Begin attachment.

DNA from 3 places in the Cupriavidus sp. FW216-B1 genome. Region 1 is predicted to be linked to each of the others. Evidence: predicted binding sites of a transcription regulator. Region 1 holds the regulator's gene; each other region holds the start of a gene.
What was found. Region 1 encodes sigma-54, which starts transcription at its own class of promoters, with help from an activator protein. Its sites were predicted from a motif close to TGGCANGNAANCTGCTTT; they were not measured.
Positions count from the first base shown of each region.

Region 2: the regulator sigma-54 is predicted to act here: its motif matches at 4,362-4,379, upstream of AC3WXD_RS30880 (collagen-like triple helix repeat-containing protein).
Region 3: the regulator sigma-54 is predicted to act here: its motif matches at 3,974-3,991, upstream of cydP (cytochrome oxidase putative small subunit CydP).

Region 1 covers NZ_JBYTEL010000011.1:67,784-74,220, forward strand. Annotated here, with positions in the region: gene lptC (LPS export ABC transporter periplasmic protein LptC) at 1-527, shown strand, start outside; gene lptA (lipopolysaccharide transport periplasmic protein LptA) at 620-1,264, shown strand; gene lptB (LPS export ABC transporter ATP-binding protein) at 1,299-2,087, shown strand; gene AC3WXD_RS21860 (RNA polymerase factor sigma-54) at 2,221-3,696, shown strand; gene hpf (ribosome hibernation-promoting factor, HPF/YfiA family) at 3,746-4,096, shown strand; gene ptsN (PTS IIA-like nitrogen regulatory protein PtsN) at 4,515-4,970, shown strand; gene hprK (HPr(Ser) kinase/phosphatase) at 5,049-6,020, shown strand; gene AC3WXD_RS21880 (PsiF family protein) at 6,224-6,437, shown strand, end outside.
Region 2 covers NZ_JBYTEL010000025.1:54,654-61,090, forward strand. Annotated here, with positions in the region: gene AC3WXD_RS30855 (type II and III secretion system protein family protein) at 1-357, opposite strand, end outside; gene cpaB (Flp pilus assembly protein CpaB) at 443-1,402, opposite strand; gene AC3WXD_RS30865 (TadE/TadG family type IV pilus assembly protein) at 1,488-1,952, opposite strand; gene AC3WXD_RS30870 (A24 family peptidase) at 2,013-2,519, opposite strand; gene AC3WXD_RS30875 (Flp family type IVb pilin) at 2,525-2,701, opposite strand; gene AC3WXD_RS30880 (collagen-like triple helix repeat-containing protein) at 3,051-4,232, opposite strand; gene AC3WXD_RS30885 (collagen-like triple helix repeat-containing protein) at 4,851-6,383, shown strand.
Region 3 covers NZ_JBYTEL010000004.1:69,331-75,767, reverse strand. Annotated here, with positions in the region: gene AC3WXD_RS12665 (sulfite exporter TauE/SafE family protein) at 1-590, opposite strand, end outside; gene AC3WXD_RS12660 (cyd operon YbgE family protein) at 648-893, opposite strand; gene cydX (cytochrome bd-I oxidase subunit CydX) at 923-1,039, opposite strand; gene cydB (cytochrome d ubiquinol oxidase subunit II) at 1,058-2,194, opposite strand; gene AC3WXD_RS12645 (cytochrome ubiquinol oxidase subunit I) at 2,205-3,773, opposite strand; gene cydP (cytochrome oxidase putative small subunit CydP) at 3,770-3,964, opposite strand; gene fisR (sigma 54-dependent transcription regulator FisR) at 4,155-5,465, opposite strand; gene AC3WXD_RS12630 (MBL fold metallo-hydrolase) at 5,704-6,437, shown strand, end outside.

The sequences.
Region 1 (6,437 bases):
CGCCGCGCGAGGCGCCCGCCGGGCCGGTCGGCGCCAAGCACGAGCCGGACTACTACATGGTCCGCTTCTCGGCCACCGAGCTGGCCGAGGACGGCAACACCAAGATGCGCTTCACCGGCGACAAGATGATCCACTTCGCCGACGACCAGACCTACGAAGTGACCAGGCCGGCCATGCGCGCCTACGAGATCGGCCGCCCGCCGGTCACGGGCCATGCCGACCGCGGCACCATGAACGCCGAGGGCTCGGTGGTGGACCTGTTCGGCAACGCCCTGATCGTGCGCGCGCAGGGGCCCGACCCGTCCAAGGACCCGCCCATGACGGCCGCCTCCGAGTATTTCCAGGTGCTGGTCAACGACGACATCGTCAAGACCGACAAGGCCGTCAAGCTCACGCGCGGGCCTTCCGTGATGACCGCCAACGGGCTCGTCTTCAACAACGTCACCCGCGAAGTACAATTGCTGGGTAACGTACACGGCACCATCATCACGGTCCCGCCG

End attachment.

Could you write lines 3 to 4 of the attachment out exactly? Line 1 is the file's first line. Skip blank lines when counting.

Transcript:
Positions count from the first base shown of each region.

Region 2: the regulator sigma-54 is predicted to act here: its motif matches at 4,362-4,379, upstream of AC3WXD_RS30880 (collagen-like triple helix repeat-containing protein).